Antarctic Tree Fern
The Antarctic Tree Fern (Dicksonia antarctica) is one of our best-selling tropical tree ferns. It’s a large tree fern is native to Australia and Tasmania, and the name “Antarctic” is rather misleading since its native range runs from the sub-tropics of Queensland all the way to the chilly climate zones of Tasmania.
In the USA, this tree fern is commonly planted along the California coastal areas, along the Gulf Coast and lower Atlantic coast where its foliage may freeze back, only to resprout in the spring. It can survive lower temperatures much like the Australian Tree Fern.
Antarctic Tree Fern can reach a height of 15 or 16 feet.
One of our best tropical sellers, Antarctic Tree Fern is very slow. It takes approximately 14 to 16 weeks to finish a 4 inch pots from a 72 cell. Most of tropical ferns can tolerate higher light level than perennial fern. It still needs protection though: Antarctic Tree Fern requires a minimum of 9 hours of light per day ranging from 1500 to 3000 ftc. The quality of the light is another important factor that affects healthy plant growth. For light protection, white poly is preferred over clear poly as it distributes light more evenly. With adequate ventilation, most tropicals are happy with 50% to 60% shade. One good way to test your light level is to put your hand above the plants during the mid of the day. If you can hardly see your hand’s shadow your light level is adequate. If not, you may want to increase or decrease your shade.
Antarctic Tree Fern reaches its maximum growth rate at soil temperatures between 70°F and 80°F. Temperatures outside this range will slow growth. Antarctic Tree fern stops growing once the soil temperature drops to 62F. Antarctic Tree fern is sensitive to the heat.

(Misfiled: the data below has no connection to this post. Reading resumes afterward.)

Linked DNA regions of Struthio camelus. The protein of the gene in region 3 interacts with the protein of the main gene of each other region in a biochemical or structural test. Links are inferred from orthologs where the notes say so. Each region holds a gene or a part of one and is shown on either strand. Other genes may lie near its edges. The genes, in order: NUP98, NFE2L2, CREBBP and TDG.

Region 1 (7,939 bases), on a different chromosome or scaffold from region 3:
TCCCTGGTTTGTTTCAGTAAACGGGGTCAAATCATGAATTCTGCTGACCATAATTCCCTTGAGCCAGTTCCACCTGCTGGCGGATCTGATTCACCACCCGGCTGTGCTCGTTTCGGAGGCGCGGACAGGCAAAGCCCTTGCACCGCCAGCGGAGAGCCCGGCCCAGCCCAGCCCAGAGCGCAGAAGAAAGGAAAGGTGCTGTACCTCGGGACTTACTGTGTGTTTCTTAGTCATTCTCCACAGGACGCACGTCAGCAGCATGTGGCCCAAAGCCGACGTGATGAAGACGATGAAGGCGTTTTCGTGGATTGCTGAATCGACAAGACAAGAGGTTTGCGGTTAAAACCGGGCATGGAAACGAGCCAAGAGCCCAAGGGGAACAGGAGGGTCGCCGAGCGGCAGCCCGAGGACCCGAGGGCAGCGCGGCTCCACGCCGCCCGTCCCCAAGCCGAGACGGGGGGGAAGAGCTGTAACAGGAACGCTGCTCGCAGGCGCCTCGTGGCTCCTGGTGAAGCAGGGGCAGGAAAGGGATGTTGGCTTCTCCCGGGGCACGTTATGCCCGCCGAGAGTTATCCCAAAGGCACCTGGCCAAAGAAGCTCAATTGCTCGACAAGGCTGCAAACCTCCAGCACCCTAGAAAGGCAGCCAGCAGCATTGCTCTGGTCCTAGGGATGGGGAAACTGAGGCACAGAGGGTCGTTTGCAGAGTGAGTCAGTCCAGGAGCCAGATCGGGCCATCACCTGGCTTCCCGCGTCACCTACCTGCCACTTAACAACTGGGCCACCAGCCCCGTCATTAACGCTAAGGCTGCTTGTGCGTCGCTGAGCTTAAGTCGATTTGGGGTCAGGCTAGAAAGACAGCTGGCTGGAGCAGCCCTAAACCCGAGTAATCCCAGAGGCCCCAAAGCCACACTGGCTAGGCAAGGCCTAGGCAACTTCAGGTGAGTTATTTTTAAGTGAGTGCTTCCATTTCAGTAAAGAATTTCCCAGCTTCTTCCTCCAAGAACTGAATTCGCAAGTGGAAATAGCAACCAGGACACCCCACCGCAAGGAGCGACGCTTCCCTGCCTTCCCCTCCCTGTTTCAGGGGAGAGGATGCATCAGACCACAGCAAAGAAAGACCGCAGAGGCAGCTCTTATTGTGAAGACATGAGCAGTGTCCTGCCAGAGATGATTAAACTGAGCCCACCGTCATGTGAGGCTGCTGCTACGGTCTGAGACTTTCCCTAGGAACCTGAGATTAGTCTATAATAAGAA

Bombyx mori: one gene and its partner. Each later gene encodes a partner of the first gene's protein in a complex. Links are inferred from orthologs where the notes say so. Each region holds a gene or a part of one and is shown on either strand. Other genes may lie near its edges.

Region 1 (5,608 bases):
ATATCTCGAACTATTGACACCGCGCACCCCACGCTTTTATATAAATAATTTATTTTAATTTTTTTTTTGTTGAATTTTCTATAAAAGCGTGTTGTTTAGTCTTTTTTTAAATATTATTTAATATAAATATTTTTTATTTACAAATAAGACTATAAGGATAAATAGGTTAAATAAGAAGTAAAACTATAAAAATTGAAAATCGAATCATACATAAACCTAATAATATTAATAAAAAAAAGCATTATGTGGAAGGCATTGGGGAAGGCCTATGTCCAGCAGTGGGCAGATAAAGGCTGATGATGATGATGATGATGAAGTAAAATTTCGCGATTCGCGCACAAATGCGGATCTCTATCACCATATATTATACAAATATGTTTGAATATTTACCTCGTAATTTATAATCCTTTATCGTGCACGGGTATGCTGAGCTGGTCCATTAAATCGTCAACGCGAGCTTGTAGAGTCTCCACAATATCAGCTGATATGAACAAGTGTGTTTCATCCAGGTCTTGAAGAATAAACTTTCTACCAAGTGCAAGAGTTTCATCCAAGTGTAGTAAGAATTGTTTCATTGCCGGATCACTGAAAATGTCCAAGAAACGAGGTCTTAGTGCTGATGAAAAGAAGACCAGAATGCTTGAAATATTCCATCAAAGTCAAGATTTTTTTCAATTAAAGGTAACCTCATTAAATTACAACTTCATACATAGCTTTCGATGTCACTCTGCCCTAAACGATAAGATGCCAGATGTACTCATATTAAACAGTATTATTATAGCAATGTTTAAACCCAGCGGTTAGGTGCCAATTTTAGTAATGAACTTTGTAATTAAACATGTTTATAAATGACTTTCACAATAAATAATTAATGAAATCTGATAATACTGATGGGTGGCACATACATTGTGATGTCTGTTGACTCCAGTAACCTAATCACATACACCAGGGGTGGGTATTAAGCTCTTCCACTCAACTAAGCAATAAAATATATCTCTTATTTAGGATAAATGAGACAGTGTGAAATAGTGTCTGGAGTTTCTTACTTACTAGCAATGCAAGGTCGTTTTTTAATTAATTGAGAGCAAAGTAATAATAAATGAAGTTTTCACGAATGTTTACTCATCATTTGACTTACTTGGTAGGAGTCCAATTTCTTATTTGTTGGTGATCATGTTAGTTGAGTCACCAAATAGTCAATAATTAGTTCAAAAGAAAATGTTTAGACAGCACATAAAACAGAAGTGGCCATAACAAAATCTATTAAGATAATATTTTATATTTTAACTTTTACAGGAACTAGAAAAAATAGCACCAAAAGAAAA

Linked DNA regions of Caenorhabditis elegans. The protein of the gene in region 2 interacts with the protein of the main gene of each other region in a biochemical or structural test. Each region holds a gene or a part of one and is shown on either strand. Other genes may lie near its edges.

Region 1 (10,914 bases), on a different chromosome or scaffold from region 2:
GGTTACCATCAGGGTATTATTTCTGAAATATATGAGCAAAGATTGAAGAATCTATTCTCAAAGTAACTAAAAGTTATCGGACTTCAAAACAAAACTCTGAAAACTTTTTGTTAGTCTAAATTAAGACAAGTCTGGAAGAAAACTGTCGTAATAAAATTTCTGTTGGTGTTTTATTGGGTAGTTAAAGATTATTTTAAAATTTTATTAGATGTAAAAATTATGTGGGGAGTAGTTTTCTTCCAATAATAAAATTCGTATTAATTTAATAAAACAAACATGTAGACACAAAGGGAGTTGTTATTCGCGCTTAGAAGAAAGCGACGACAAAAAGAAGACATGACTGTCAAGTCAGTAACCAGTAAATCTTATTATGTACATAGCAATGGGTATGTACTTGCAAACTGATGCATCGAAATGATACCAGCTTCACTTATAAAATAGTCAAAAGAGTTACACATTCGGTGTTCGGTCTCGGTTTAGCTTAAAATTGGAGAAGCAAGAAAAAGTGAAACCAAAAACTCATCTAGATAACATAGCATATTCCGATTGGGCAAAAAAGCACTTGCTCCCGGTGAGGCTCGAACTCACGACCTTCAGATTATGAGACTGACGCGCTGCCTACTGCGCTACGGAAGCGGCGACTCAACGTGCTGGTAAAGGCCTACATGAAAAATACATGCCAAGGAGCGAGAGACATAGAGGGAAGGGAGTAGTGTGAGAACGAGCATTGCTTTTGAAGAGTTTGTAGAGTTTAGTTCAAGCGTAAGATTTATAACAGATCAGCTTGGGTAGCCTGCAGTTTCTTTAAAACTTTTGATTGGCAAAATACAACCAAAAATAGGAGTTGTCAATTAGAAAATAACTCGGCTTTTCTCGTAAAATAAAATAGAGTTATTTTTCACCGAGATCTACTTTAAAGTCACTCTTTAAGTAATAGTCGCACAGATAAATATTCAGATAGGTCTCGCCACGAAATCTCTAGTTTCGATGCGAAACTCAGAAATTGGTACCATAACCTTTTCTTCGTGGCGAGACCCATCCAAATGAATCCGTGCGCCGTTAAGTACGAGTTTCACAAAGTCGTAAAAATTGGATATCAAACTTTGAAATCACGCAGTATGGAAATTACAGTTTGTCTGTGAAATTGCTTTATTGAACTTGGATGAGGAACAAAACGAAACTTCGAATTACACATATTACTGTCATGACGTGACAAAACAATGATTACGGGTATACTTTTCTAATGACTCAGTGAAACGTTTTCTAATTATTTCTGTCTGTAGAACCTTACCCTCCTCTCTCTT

Antarctic Tree fern likes well-drained soil. It likes constant moisture but takes drought better than Australian Tree Fern. Keep the soil moist but not soaking wet. Antarctic Tree fern roots are susceptible to root rot when the soil is overwatered. Ebb and Flood or drip irrigation are ideal as they help keep the foliage dry, thus reducing foliar diseases. In outdoor and shade house settings, water overhead early in the day or use drip irrigation so that the foliage has a chance to dry out before nightfall.
When well cared for, ferns have very few diseases and pests. Caterpillars, fungus gnats, aphids and scale can become a problem. However, they are easily treated with your state’s recommended pesticides. Do not use copper-based products on ferns.
To supply all nutritional needs of ferns, well balanced fertilizers such as 20-10-20 or 20-20-20 need to be applied. Rates of 150-200 ppm nitrogen are sufficient. Some growers have experienced success with a lower constant feed rate, combined with a slow-release fertilizer. Most varieties prefer pH levels from 5.5-6.5. Make sure your fertilizer also contains micronutrients.
Casa Flora Number: 19030